A German journalist told the German media a few days ago how she has interviewed local people in Tokyo, openly admitting that she was actually supposed not to do so and that most people here haven't been vaccinated, yet. Great!
2 ( +3 / -1 )
What irony that my JAPANESE husband brought the corona virus into our home, because he continues going out, meeting friends and business partners in izakayas as if the virus didn't exist. Whereas I have not met friends and family for more than one year. Luckily I did not get infected last time but it has been 6 months since his infection and now he is probably not immune anymore. Will I get infected next time? Nobody knows.
So, the government should warn FOREIGNERS of JAPANESE people!
24 ( +27 / -3 )
Is it sure that you must go to a hospital when you have only mild symptoms? Maybe the information above is not very precise. Currently you can choose to isolate at home and I think that will not change. Same as in Germany, the authorities will check from time to time if you are at home. If not, you will be punished. Hospitalizing thousands of people is impossible.
0 ( +0 / -0 )
"There are many times we need to talk business over drinks. That kind of communication is necessary to do business," said 48-year-old Motoki Mori
My husband is exactly the same! On the other hand: if he couldn't go out and drinking anymore I would have to deal with him being home every evening......NOOO!!
1 ( +1 / -0 )
To be fair you can only get tested in Japan if you have strong symptoms
Not true, my husband had only light symptoms and got tested (he was positive) and I have no symptoms at all and was allowed to test. All the other people I saw at the test station yesterday who got tested looked very genki to me.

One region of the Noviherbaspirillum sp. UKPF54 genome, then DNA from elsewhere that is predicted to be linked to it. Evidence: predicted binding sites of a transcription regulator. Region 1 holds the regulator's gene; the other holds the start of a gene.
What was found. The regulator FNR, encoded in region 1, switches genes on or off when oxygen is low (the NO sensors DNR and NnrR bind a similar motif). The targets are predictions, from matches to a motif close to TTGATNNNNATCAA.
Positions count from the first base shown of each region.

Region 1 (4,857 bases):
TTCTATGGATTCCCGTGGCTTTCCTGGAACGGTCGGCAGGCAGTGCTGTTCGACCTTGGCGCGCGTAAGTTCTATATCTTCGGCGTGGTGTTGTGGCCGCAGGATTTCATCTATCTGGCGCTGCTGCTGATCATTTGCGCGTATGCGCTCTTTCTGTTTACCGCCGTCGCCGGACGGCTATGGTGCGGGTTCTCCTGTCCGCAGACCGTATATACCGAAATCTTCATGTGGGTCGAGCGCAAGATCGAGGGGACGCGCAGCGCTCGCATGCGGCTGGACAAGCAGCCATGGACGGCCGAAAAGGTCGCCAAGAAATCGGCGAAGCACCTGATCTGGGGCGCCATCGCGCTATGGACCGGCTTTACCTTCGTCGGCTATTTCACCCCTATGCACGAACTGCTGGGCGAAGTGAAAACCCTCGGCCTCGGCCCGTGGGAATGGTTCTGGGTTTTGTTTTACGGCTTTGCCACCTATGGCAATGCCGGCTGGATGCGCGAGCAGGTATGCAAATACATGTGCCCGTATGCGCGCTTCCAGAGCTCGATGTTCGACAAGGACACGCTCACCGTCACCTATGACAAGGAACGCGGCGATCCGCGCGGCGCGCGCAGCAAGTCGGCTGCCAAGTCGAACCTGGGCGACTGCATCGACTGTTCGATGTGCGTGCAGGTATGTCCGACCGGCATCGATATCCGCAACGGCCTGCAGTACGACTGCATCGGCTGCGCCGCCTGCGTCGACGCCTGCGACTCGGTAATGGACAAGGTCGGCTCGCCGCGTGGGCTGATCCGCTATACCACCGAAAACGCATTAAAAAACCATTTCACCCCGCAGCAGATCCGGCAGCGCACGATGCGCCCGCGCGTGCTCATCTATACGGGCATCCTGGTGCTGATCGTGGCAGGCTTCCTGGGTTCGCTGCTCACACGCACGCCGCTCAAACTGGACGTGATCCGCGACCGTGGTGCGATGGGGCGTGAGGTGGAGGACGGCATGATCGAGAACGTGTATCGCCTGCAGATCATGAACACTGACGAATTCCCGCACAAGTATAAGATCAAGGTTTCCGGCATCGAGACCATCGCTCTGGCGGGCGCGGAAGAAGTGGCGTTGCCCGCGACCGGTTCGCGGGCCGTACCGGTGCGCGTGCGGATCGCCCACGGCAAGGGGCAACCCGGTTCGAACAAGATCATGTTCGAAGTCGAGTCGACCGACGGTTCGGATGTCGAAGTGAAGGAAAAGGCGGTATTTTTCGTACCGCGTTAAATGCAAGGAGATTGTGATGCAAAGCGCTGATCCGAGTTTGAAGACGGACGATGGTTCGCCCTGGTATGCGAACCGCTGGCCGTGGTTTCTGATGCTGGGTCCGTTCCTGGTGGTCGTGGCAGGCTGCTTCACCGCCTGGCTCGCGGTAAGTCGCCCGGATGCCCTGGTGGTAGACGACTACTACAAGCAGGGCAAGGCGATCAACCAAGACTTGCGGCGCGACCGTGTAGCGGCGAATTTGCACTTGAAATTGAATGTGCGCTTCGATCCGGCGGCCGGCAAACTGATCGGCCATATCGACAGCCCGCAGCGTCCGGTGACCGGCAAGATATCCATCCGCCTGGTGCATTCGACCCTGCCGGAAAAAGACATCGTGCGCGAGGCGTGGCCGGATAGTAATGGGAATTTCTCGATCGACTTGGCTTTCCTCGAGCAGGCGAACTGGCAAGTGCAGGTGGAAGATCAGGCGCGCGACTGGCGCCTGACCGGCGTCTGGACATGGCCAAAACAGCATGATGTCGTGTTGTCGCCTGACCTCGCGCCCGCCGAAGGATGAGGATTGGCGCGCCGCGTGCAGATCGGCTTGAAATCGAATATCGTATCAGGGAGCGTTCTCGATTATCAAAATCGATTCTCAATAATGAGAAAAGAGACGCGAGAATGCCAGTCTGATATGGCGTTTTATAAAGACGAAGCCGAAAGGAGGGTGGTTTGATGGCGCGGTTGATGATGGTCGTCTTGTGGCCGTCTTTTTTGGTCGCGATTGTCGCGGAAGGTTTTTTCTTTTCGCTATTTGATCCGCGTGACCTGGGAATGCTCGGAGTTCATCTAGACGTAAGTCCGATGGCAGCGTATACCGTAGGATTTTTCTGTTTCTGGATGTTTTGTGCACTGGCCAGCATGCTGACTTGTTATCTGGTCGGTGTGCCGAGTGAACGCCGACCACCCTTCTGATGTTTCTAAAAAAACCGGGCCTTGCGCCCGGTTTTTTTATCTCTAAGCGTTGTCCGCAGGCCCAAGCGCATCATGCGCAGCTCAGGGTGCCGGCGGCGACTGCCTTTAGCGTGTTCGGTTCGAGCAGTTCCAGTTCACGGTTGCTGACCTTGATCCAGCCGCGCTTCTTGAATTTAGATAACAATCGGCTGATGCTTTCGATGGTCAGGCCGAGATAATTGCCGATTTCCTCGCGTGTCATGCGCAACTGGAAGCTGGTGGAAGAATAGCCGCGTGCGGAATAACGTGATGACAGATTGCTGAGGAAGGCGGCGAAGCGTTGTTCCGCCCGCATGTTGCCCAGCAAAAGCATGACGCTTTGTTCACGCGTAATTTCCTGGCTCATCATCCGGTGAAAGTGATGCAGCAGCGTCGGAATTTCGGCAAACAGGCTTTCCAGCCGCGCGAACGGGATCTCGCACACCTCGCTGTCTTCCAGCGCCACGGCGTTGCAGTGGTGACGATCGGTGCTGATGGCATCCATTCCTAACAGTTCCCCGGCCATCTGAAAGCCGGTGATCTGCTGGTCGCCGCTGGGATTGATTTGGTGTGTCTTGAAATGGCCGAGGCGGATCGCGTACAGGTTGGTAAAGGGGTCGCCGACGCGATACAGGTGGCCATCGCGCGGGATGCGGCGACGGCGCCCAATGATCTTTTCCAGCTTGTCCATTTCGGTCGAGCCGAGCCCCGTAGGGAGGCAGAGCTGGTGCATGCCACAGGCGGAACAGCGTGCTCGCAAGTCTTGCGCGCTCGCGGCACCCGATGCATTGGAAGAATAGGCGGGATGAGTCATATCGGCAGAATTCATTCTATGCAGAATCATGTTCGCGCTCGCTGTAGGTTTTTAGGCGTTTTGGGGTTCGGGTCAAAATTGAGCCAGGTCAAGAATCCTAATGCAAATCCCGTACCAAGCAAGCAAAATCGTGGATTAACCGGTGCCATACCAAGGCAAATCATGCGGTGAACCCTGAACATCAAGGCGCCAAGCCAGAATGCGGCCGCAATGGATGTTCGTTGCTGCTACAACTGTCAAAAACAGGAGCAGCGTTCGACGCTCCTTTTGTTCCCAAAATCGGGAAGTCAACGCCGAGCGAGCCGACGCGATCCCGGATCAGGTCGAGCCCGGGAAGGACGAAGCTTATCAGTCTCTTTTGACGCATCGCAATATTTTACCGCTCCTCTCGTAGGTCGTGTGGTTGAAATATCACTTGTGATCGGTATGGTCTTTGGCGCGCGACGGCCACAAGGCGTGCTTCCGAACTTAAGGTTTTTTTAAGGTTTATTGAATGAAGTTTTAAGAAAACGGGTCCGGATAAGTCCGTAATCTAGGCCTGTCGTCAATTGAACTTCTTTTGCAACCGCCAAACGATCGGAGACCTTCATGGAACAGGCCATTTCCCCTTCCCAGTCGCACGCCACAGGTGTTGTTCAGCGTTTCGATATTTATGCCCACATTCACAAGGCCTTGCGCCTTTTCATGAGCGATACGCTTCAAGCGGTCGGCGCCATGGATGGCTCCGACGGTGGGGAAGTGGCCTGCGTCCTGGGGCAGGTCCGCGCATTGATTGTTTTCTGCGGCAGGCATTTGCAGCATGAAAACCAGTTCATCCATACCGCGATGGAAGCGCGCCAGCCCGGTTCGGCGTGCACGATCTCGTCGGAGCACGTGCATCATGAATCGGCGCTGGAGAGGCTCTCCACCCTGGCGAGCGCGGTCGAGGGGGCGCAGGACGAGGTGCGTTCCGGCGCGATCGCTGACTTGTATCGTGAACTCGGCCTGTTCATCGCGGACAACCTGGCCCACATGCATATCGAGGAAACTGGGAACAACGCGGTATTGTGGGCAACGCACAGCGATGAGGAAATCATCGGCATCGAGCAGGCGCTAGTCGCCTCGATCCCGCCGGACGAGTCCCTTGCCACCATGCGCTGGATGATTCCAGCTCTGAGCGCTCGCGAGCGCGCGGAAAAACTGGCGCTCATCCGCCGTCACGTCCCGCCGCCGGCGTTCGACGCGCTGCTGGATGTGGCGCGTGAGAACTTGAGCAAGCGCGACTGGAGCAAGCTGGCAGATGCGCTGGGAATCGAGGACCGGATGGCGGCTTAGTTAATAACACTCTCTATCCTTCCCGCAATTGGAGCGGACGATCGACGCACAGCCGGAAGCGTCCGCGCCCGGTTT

3 ( +3 / -0 )
I think that's the thing: people aren't really doing do much against COVID because the government is making it look like the situation is not so bad here: there is Go To Travel, Go To Eat, and for me, living in Japan (for a long time now), am worried to not know the Corona situation in Japan, because it has not being documented to a meaningful extend.
Well, you might be able to keep the number of infections down by just not testing. But how about the severe cases that need to be hospitalized and the deaths?
You can't really keep their numbers low by ignoring them. Except, you start lying about the cause of death.
If the pandemic was as out of control as in Europe or US, the hospitals would be likewise at their limits? No matter how much or little you test.
And this policy of almost no testing has been going on from the beginning, but the health care system still isn't overwhelmed.
-1 ( +2 / -3 )
Many other countries that have imposed travel bans such as Germany and France do not discriminate between citizens and foreign residents
Wait, Germany did! As a German national I was allowed into the country at all the time. However, there was a time when my Japanese husband would not have been allowed to enter Germany, I am pretty sure, because actually we had planned to visit my family in May, so I did some research back then
-8 ( +3 / -11 )
Please include all animals, such as rabbits, hamsters, etc. They are suffering even more than cats and dogs, being considered as disposable toys by so many people, being kept in plastic cages the size of shoeboxes and then being literally thrown alive in wastebins when the children lost interest, it's heartbreaking.